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In November 2021, the U.S. Postal Service revealed 19 new stamp designs it planned to release in 2022. The diverse designs include Year of the Tiger celebrating the Lunar New Year; Edmonia Lewis, a Black Heritage stamp; and a National Marine Sanctuaries celebrating 50 years of the National Marine Sanctuary System.
Then, in January, USPS announced it would release seven more stamps this year. Most of the designs feature nature or landmarks, but one, in particular, is stirring up as many emotions as the book it’s based upon.
The Shel Silverstein stamp is a Forever stamp with an illustration from “The Giving Tree.” Silverstein first published his children’s book telling the symbolic story of a selfless tree and the boy she loved in 1964.
The stamp shares the green background of the book’s cover, along with a deep red apple falling into the outstretched hands of a young boy in overalls. Beneath the graphic is Shel Silverstein’s name in a font that looks quite similar to his well-known signature.
The stamp is highly reminiscent of the actual book cover, shown on the official Shel Silverstein Facebook page for Giving Tuesday in 2020.
Social media posts about the stamp display the range of sentiments it has evoked. For instance, some people seem excited about the design.
“I usually have one stamp I am looking forward to, and this year it is the Giving Tree stamp,” tweeted Claudia Berger.
I usually have one stamp I am looking forward to, and this year it is the Giving Tree stamphttps://t.co/v75fi9RBdY
— Claudia Berger (@ClaudiaEBerger) January 18, 2022
“The USPS is issuing a new 2022 Forever stamp to honor beloved children’s author Shel Silverstein’s ‘The Giving Tree.’ One of my favorite books to read,” shared Stratford Academy Johnson House School Library.
The USPS is issuing a new 2022 Forever stamp to honor beloved children’s author Shel Silverstein’s “The Giving Tree.” One of my favorite books to read! pic.twitter.com/gv9TNVWtpe
— Stratford Academy Johnson House School Library (@SAJHLibrary) January 19, 2022
Others have mixed emotions — about both the stamp and the book.
“Do I dislike The Giving Tree? Yes. Am I still going to order the postage stamp of it? Probably also yes,” Macy Davis tweeted.
Do I dislike The Giving Tree? Yes. Am I still going to order the postage stamp of it? Probably also yes.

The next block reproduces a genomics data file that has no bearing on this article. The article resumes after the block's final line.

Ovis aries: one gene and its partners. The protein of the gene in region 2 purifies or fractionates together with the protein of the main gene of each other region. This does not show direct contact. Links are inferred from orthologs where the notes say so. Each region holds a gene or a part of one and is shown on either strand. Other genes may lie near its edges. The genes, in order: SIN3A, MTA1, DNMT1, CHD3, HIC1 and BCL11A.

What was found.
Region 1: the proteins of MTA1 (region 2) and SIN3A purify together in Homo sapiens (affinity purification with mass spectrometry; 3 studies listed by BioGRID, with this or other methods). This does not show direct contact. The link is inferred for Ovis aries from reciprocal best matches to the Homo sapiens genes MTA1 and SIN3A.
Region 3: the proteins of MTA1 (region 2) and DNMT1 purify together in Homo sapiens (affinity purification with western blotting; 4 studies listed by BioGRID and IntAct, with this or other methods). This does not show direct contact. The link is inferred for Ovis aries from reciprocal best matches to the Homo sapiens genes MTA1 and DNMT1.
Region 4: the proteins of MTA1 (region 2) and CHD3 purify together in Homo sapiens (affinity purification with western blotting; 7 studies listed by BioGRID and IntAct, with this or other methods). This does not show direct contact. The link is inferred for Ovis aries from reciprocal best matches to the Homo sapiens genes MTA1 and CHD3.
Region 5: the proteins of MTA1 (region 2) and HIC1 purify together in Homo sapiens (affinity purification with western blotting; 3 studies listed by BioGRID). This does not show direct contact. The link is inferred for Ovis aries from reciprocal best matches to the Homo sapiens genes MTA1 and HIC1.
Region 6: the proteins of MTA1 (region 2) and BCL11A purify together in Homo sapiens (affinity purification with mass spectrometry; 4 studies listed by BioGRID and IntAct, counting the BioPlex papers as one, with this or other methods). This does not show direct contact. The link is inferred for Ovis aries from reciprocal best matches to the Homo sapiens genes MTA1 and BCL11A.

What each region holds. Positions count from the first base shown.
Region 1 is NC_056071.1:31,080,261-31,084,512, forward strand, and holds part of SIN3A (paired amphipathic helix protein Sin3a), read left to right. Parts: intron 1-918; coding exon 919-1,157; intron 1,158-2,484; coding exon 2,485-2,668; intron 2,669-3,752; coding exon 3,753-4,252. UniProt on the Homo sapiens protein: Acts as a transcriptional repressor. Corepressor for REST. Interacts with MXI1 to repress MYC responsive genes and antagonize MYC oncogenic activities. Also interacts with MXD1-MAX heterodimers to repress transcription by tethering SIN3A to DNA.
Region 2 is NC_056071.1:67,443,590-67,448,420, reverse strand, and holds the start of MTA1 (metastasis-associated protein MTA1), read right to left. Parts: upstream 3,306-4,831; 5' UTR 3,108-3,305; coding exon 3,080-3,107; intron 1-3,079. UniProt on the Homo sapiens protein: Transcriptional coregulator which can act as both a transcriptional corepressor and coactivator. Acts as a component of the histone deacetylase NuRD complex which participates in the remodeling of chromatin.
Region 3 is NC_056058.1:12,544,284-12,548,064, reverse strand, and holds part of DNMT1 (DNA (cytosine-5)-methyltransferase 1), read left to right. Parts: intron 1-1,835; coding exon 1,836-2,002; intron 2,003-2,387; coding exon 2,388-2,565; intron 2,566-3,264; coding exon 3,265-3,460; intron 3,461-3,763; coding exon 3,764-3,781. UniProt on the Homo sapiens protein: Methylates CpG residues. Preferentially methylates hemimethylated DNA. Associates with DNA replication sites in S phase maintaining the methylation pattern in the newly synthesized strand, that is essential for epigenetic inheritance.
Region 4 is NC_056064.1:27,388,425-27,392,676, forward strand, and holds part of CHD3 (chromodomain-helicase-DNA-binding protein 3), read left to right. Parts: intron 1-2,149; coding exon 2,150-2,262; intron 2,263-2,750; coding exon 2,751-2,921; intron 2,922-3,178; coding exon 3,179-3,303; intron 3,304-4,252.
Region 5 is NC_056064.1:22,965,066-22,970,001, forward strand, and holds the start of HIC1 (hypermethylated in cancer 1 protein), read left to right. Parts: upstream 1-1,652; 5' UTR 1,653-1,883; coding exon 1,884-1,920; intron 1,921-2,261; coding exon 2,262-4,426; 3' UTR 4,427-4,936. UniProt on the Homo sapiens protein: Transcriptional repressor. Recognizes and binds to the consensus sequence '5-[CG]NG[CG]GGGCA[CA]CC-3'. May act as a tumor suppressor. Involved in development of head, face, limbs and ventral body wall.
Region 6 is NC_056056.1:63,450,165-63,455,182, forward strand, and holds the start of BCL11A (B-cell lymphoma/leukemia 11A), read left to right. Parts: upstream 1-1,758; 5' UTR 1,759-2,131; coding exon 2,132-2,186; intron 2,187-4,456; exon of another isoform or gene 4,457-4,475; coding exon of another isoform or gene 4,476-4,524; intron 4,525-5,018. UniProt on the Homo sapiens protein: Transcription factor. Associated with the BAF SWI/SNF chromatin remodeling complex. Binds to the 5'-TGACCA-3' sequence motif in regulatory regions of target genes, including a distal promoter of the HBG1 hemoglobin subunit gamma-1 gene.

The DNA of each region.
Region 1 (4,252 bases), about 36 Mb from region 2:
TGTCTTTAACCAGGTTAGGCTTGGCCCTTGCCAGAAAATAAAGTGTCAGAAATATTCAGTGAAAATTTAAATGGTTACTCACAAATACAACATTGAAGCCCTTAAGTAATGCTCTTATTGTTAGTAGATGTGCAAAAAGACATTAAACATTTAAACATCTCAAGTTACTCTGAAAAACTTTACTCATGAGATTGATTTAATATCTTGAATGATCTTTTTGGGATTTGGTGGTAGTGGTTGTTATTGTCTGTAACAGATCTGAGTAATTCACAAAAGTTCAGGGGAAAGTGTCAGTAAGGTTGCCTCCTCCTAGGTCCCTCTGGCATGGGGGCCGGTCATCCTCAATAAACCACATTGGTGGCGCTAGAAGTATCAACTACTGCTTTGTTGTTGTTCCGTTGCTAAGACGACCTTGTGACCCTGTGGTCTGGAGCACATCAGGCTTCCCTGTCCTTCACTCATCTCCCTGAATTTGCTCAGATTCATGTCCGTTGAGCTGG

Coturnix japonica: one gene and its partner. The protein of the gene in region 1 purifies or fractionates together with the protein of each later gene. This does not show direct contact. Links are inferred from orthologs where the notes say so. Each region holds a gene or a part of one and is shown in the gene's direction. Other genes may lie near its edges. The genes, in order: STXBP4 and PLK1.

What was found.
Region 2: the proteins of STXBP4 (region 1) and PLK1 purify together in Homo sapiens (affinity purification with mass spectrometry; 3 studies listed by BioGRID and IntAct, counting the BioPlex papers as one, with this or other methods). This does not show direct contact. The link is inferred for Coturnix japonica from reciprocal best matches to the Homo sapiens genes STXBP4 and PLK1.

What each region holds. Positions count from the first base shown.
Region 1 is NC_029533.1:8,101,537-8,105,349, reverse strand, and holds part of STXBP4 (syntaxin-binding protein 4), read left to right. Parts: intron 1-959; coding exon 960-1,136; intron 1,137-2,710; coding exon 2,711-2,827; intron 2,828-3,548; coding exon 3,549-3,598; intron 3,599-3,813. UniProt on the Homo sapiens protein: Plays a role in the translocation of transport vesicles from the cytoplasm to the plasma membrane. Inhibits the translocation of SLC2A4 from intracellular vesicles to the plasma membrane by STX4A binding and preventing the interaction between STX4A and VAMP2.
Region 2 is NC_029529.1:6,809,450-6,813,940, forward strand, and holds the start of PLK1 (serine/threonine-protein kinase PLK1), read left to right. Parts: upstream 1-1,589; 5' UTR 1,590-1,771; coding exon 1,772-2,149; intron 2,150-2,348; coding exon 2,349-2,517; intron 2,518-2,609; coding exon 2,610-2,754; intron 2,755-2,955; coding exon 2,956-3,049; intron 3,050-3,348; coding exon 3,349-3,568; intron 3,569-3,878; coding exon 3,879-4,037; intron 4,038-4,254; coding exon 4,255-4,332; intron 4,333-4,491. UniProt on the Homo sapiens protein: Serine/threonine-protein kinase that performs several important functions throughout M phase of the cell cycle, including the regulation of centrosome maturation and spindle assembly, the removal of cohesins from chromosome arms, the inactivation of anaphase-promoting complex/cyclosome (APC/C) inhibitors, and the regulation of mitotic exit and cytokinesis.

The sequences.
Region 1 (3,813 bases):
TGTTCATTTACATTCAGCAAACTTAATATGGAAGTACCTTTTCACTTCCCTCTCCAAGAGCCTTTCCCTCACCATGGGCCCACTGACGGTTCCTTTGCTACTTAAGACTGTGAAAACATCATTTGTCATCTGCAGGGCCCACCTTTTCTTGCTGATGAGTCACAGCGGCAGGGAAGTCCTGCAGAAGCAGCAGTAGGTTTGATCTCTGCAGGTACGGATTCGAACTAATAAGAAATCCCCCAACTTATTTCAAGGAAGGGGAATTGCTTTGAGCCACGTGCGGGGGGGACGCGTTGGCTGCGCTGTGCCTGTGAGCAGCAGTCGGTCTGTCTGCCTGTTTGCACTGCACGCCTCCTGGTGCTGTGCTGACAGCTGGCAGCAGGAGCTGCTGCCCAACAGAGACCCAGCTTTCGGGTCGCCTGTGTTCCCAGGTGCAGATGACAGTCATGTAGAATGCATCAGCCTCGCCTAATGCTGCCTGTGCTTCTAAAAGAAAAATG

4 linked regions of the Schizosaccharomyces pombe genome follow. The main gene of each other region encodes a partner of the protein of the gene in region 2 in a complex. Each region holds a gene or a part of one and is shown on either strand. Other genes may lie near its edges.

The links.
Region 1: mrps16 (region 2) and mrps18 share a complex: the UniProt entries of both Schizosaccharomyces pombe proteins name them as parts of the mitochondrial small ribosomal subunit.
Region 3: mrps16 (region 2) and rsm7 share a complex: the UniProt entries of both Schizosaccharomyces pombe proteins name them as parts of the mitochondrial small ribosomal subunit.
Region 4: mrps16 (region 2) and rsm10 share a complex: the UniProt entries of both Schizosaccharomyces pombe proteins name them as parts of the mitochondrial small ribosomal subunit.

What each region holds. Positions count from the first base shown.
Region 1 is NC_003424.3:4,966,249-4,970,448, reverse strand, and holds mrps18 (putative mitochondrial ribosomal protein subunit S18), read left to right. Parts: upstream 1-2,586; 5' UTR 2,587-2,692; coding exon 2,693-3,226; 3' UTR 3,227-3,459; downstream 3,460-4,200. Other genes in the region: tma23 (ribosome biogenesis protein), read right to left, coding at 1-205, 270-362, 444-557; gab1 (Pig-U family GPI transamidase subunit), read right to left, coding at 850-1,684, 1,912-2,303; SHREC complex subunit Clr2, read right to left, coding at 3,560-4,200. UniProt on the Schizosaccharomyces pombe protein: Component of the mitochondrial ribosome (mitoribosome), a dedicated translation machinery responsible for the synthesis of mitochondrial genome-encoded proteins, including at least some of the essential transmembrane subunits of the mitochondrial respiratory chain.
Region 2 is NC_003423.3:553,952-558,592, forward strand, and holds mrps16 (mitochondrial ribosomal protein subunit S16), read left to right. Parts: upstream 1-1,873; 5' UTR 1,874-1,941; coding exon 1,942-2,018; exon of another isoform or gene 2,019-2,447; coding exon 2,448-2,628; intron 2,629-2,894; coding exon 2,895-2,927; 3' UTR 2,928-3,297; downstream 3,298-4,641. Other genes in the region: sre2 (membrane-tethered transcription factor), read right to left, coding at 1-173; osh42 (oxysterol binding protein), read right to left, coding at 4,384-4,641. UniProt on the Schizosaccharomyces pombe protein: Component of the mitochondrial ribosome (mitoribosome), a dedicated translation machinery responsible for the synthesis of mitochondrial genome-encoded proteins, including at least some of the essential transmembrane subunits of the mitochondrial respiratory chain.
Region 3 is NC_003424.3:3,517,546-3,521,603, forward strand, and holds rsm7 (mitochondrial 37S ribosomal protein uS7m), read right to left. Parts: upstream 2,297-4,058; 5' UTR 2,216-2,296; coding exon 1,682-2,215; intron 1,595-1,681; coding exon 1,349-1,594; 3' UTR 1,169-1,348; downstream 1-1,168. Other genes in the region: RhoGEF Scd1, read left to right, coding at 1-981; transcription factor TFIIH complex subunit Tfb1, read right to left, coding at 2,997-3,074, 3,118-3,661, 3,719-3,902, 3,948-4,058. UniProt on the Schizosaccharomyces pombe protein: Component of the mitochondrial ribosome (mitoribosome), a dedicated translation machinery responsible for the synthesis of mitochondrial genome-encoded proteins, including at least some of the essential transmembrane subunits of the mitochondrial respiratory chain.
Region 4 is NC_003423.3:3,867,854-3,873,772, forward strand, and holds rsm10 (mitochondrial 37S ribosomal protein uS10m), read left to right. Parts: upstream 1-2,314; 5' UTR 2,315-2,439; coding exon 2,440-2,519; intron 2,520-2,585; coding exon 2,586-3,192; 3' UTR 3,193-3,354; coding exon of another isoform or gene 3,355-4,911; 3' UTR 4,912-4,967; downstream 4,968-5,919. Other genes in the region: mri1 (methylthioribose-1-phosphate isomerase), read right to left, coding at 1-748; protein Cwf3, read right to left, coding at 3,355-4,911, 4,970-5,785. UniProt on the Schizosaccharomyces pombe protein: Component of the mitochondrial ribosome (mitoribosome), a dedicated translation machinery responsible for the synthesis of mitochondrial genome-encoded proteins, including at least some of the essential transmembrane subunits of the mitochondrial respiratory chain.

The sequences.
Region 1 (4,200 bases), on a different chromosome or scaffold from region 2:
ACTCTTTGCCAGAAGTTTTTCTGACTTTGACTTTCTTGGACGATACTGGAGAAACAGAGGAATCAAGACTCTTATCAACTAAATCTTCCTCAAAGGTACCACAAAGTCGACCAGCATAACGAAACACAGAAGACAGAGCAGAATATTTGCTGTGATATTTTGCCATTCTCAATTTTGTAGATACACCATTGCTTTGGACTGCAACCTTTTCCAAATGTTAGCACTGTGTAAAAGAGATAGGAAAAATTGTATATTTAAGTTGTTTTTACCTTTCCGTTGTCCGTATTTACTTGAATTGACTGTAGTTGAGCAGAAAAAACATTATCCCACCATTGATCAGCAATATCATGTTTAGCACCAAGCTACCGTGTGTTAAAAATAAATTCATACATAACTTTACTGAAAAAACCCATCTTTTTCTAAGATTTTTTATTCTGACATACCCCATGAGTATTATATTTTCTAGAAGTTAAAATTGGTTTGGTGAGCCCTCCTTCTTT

— Macy Davis (@BookishlyBright) January 19, 2022
“The @USPS just released a stamp of the “Giving Tree” by Shel Silverstein,” tweeted David Veale. “So now you can cry everytime (sic) you send a letter.”
The @USPS just released a stamp of the “Giving Tree” by Shel Silverstein. So now you can cry everytime you send a letter. pic.twitter.com/dc31W6FjjV
— David Veale (@DavidVeale19) January 18, 2022
Many people are unhappy about what is missing from the stamp: The tree herself.
“A new Forever stamp will honor Shel Silverstein’s ‘The Giving Tree,'” Children’s Bookshelf tweeted. “But where’s the Tree?”
A new Forever stamp will honor Shel Silverstein’s ‘The Giving Tree.’ But where’s the Tree? https://t.co/CxXmnPuZwR pic.twitter.com/1YingWglEP
— Children's Bookshelf (@PWKidsBookshelf) January 14, 2022
Some found it fitting that the tree, which is reduced to a stump in the story, is missing from the stamp.
Ann Braden agreed, tweeting, “If they were going to honor THE GIVING TREE the image should have been the stump. I would have put that stamp on everything.”
Agreed! If they were going to honor THE GIVING TREE the image should have been the stump.
I would have put that stamp on everything. #RightNowWeAreAllTheStump https://t.co/Q31NtgpGWC
— Ann Braden (She/Her) (@annbradenbooks) January 20, 2022
Another common theme is that readers who are fans of the author but are not especially fond of this book.
“Although I like some of his other work, ‘The Giving Tree’ always irked me, even when I was a kid. The design is horribly ironic, yet somehow sadly appropriate,” tweeted Haiku Hedgehog, who appropriately closed with a poem.
“The Giving Tree gave.
Selfless, not even her stump
was put on her stamp.”
Although I like some of his other work, "The Giving Tree" always irked me, even when I was a kid. The design is horribly ironic, yet somehow sadly appropriate.
The Giving Tree gave.
Selfless, not even her stump
was put on her stamp. https://t.co/FA6TwhFBFw
— haiku hedgehog (@HaikuHedgehog) January 16, 2022
The release date for the stamps has yet to be announced.
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